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University of Illinois put together an article interviewing a Chinese International student about what his thoughts and observations are in regard to American college culture, finally. Anyway, let’s get started.
Chéng Yú is listening. Ears cocked, head tilted, eyes wide as if they have just met the world for the first time… The 23-year-old Chinese international student listens attentively to better understand a U.S. culture far different from his own.”
I love it. I remember being in macroeconomics, looking at the Chinese exchange students in class taking notes on those tablets that converted English to Chinese, and wondering what went through their minds. What are their thoughts while they are here? Well let’s dive into Cheng’s thoughts. Fire away.
Chéng’s mind buzzes from question to question – Why do students drink alcohol in excess? Why do they have sex casually? Why do so many enlist in fraternities and sororities? Chéng wants to know.
Cheng, buddy, you already answered your own damn question! Why do we drink alcohol in excess, have casual sex, and join fraternities and sororities? There’s a way I can tie this all together for you. Let’s call alcohol “A,” sex “B,” and joining Greek life will be “C.” Here in America, “A” and “B” are highly sought after because, come on Cheng, don’t bullshit me…you know why. Enter “C.” You can get “A” and “B” in a lot of different places, but you get them in bulk at “C” if you play your cards right. Or something like that. I was never good with pictureless diagrams, but you get it. Oh, and you get to give back to your community via philanthropic events hosted by your fraternity or sorority as well. Back to you.
So far, Chéng has learned that Christmas in the U.S. is a holiday spent with family. That four shots of alcohol is just enough. That college students in the U.S. are open to having sex – and talking about it. That male students often wear hoodies. That female students like to wear very short skirts.
I’ll give you the Christmas one. That is true. And the female students wearing short skirts? Not all of them do, but the fact that you are paying attention to those females tells me where your head is at. Carry on. The sex thing, yeah, that’s pretty accurate. Hoodies on guys? Sure. Not for me, but to each his own. But if you think I’m going to sit here and agree with you about four shots being enough then you have another thing coming. I took four shots writing this sentence, pal. One shot for every other word just to prove a point. Now I’m going to finish this article buzzed.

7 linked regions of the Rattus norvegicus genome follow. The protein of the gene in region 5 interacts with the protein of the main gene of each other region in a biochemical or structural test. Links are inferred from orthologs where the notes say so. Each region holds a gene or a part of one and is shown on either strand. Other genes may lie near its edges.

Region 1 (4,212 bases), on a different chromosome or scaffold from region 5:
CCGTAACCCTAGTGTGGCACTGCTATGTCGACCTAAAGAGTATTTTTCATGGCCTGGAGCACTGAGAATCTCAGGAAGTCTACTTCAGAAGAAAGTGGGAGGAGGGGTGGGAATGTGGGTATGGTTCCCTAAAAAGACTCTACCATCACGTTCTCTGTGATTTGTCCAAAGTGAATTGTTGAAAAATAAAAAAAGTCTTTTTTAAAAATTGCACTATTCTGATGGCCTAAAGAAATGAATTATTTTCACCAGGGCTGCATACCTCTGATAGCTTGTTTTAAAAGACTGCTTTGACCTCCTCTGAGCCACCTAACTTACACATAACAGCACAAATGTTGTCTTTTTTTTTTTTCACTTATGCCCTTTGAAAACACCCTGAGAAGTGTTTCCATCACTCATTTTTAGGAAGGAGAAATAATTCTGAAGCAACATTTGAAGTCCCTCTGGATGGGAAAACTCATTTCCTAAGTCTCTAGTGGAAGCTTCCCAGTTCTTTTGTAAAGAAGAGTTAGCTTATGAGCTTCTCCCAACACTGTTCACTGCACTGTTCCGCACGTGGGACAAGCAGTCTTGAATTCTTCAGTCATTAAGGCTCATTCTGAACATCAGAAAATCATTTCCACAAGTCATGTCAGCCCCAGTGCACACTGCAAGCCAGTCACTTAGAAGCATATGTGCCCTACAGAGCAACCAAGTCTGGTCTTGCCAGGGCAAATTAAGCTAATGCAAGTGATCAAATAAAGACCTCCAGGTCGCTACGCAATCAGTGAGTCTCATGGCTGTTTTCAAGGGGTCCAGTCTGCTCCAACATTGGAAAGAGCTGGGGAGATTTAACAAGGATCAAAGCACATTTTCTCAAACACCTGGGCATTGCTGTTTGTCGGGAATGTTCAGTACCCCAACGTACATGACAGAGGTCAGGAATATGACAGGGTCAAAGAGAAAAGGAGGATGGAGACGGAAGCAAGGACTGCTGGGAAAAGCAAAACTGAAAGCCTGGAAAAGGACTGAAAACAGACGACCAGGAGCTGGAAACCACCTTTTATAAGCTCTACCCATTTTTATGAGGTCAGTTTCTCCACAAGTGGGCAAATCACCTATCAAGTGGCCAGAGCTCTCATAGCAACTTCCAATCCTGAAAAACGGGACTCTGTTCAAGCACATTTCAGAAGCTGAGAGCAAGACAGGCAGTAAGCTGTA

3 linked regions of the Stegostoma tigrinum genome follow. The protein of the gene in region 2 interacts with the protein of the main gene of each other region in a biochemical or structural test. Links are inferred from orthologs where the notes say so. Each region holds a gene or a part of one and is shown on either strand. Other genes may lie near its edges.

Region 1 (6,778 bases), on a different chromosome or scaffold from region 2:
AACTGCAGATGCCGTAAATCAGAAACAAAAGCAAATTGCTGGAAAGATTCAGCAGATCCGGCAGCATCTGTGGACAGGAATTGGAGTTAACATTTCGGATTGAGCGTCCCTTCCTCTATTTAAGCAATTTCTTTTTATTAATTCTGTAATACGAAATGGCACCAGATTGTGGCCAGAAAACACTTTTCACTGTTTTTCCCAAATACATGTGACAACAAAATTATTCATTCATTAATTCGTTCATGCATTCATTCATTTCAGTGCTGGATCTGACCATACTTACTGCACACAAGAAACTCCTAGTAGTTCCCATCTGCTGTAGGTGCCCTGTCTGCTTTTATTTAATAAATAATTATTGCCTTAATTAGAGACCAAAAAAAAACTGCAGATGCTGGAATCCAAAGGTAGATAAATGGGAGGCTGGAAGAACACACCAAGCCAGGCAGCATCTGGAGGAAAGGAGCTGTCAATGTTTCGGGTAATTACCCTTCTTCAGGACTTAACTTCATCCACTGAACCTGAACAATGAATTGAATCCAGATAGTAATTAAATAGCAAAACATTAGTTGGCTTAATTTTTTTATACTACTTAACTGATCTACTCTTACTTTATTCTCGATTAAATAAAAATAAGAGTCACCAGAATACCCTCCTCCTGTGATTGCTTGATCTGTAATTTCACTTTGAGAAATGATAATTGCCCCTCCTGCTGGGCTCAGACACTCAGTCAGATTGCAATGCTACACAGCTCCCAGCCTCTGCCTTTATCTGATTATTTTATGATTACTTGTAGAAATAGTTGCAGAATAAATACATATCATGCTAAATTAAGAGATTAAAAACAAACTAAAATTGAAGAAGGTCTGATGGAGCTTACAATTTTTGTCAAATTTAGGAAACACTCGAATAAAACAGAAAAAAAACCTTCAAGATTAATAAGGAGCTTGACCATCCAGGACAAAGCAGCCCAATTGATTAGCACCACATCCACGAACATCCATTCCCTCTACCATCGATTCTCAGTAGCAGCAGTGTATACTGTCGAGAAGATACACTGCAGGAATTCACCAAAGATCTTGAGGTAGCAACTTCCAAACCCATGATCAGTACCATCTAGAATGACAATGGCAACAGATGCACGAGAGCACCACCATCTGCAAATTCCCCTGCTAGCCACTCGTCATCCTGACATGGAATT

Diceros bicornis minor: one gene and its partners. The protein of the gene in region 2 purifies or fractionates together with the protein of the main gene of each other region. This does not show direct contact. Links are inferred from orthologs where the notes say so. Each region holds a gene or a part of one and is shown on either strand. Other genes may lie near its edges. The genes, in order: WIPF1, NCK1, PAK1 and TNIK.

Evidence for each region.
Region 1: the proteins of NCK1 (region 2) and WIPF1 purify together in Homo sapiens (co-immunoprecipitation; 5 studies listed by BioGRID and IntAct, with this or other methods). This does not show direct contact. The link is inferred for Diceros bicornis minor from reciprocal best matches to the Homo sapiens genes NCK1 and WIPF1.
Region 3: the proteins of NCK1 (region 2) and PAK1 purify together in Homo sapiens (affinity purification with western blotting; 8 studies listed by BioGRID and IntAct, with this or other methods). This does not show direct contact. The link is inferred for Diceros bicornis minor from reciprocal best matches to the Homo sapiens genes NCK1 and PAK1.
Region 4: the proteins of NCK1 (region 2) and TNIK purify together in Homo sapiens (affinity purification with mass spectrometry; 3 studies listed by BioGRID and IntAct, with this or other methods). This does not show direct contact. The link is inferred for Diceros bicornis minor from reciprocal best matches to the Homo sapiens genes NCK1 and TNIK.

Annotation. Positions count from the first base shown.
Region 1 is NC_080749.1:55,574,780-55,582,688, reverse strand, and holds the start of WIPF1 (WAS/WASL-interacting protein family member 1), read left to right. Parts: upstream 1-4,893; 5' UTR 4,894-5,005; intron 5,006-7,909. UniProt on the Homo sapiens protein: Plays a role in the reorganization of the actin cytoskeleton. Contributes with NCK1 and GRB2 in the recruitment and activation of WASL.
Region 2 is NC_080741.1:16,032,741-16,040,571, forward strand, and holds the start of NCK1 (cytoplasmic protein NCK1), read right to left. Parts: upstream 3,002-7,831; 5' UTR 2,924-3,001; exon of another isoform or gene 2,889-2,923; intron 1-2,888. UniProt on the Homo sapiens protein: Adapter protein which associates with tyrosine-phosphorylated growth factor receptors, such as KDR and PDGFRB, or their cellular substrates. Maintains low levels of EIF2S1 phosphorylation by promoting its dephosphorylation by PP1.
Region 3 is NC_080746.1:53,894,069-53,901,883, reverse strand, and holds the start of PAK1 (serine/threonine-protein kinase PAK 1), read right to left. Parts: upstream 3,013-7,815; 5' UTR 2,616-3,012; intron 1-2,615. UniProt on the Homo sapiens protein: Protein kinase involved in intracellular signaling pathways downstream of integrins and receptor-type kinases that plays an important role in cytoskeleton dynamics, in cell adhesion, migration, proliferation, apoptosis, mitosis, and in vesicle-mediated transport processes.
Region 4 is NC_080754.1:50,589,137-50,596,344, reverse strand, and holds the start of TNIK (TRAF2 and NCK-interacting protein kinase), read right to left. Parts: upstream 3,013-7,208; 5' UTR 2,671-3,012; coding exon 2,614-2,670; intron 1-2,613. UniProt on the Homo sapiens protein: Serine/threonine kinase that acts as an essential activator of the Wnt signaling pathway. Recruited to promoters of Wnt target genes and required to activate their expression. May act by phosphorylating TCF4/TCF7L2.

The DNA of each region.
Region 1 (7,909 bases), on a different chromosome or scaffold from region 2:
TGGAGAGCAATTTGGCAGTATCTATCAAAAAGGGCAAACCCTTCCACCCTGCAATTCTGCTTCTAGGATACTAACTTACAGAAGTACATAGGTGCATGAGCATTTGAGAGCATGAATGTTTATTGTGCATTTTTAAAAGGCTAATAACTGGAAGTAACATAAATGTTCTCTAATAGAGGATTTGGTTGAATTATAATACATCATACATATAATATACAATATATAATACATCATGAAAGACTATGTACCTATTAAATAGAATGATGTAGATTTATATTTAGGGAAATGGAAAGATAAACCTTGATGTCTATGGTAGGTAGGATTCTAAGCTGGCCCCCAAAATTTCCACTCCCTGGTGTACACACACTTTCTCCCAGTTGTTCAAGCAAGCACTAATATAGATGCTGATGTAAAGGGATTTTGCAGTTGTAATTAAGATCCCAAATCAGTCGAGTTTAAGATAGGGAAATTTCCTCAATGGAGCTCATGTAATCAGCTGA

Occasionally, Chéng will educate himself on American culture by experiencing common social practices himself. When it came to student party culture, Chéng’s only knowledge prior to coming to the U.S. was from watching the film American Pie – a raunchy teen party comedy.
Classic choice. Not an inaccurate portrayal of American partying either: booze, sex, hot foreign exchange girl masturbating on your bed. All of these things happen all the time every day.
He sat on the sidelines at parties as those around him became inebriated and danced salaciously. He even witnessed one partygoer vomit on the floor – a shocking experience, he admits. On one occasion, Chéng saw an American girl drink paint at a party. She was rushed to the hospital, he says.
Starting to wonder if Cheng has been watching me at parties. Pounding liquor, dancing like Carlton Banks, and vomiting on the floor? Check, check, double check. Drinking paint though, I think Cheng has been hanging out at the wrong parties. Consult “C” as stated above to fix this.
He began dancing. Then drinking. On one occasion, he decided to get blacked out – consume alcohol to the point of memory loss, something he had observed many times at campus bars and parties.
Observing American culture made a Chinese exchange student want to get blackout drunk? Kind of brings a tear to my American eye. Anyway, the article goes on to mention that he woke up in a communal bathroom stall to a custodian asking him if he was okay. If I had a nickel…
After working under scholars who specialize in modern social movements, Chéng decided the Chinese and American governments aren’t so different after all… “A lot of the rituals might seem different,” he says of the U.S. “But how people set up the bureaucracy, this whole untransparent process of making decisions … It’s very similar in the end.
You bite your tongue. China is what we call a communist country, Cheng. As in, your government still censors public internet. Until you can talk shit about your highest ranking political figure on a public forum, don’t compare your dictatorship to our government.
Still, some differences emerged. For instance, Chéng was surprised to learn that many women work in the U.S. government.
Let’s wrap this up before Cheng gets into the intricacies of politics. He reflected America in a pretty positive light. I think? Drinking, partying, full on debauchery with no mention of butt chugging anywhere. Yep, these are all positive takeaways. Good work, University of Illinois. You made a Chinese exchange student want to get blacked out and dance in public, laughed in the face of impossible and got it done. Here’s to ya.
[via The Daily Illini]